That’s what food should taste like. And that’s how our food system should be: local, sustainable and accessible to all. It is not lost on me that I am here in BC as a guest, and as a guest I must make sure that I am a good steward of the unceded land I stand on. I want to learn how to contribute to the healing of the land, and nurture the beings I share it with. That is partly why I chose Tsawwassen Farm School—because of its focus on sustainability and connection to the Tsawwassen First Nation. I am so humbled and grateful to be able to learn from inspiring instructors, lecturers, and from my Tsawwassen First Nation peers. Their wisdom is a gift.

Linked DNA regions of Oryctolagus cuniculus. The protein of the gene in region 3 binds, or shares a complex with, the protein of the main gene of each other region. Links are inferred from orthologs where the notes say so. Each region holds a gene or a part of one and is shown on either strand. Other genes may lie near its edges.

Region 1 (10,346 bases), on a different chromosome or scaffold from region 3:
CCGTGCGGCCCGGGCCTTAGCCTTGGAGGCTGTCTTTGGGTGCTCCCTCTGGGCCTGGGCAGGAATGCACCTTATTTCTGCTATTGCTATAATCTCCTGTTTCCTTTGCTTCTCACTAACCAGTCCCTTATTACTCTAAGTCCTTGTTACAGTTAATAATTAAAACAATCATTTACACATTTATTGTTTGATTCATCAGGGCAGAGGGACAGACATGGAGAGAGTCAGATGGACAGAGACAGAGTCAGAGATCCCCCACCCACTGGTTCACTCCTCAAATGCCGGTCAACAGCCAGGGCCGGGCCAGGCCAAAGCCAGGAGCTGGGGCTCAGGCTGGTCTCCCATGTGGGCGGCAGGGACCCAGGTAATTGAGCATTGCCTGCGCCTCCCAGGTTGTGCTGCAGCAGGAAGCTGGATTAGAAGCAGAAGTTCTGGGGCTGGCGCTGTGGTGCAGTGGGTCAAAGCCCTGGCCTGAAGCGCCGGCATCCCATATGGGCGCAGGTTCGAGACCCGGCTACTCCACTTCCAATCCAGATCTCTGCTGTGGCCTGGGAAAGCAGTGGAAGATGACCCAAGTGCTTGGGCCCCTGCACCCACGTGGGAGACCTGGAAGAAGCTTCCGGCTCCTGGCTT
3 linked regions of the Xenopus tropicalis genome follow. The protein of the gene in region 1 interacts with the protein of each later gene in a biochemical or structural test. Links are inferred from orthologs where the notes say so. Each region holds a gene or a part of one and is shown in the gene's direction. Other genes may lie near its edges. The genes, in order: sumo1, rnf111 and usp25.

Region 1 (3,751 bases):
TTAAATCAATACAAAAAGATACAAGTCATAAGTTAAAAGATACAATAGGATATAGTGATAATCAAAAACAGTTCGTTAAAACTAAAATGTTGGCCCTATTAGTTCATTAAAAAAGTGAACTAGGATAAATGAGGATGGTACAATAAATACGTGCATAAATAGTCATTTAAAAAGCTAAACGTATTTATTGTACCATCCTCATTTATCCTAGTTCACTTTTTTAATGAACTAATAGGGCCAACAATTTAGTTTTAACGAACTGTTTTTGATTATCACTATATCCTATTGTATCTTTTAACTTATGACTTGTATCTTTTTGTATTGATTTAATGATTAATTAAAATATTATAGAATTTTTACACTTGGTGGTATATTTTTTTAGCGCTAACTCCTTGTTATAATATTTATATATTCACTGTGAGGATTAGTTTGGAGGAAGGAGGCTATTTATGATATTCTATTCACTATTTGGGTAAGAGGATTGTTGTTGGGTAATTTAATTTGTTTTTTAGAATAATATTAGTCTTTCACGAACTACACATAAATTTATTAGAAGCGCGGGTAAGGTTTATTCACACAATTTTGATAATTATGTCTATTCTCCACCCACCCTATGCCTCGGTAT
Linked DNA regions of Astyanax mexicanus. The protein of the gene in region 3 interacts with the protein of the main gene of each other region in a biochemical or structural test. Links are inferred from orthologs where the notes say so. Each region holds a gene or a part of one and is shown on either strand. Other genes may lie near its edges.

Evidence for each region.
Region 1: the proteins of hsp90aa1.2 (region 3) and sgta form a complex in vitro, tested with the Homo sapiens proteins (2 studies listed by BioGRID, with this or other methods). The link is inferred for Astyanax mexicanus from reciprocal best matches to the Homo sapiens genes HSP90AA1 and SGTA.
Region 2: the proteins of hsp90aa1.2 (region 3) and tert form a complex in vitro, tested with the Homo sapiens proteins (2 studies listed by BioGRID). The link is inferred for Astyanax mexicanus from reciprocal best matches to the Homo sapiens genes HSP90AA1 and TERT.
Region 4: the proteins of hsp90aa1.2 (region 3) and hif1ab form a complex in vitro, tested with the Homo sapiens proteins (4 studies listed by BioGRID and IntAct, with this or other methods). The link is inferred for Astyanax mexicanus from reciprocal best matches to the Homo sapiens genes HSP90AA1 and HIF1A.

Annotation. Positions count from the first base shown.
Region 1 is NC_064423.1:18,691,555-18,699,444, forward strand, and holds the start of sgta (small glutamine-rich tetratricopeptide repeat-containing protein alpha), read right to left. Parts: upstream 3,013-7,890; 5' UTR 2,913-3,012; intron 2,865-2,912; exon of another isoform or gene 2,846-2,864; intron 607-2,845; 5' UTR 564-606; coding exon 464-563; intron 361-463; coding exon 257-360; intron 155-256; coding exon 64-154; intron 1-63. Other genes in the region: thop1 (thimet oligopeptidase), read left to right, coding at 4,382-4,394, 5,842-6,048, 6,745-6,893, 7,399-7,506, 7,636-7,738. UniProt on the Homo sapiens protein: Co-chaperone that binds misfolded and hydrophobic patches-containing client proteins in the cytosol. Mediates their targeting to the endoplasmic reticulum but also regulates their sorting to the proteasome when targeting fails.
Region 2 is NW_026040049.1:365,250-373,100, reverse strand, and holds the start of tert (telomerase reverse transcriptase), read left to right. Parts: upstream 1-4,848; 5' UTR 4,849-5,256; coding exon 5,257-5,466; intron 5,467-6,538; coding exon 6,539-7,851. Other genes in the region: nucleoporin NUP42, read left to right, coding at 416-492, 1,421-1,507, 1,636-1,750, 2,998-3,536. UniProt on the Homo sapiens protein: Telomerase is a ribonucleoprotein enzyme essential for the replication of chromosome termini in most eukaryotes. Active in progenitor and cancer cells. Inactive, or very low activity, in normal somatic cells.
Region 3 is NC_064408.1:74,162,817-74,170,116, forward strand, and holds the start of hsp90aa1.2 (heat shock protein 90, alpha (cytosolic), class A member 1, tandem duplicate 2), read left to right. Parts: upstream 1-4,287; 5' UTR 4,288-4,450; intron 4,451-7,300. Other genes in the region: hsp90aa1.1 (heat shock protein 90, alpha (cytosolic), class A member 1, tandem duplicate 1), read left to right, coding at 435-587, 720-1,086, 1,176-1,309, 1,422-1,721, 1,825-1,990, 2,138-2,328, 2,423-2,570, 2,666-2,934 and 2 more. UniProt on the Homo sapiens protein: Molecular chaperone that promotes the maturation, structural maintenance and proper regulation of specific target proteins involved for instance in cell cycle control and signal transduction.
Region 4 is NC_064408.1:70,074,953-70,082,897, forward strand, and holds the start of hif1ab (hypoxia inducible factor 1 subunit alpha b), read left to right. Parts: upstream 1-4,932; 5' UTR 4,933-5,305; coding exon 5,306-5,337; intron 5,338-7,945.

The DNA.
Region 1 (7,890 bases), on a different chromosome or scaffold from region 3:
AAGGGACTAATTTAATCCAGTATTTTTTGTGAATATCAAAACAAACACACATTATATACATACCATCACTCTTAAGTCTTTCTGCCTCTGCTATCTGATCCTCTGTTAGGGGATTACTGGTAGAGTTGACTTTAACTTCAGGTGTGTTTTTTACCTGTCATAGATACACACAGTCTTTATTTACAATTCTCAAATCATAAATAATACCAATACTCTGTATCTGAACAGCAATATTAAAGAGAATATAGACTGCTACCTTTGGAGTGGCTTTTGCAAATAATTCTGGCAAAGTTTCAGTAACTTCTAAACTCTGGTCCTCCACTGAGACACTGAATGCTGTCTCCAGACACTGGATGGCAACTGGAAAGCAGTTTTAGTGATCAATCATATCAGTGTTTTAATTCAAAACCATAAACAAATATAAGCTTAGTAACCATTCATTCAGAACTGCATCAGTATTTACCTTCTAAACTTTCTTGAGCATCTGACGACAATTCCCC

The future is exciting—there are so many interesting possibilities for next season, it is almost dizzying. I could start farming right away on one of the farm’s incubator plots, work on a ranch to learn more about sustainable meat production (and finally wear my ranch hat!), or perhaps start my own business relating to food security or education.

I also sometimes dream of following in my grandfather’s footsteps and grow flowers. Even though he’s not around to mentor me, I’d love to get to know him through farming, and maybe, finally, close the circle and carve my spot in the family business. Sometimes you have to go home to find out who you are.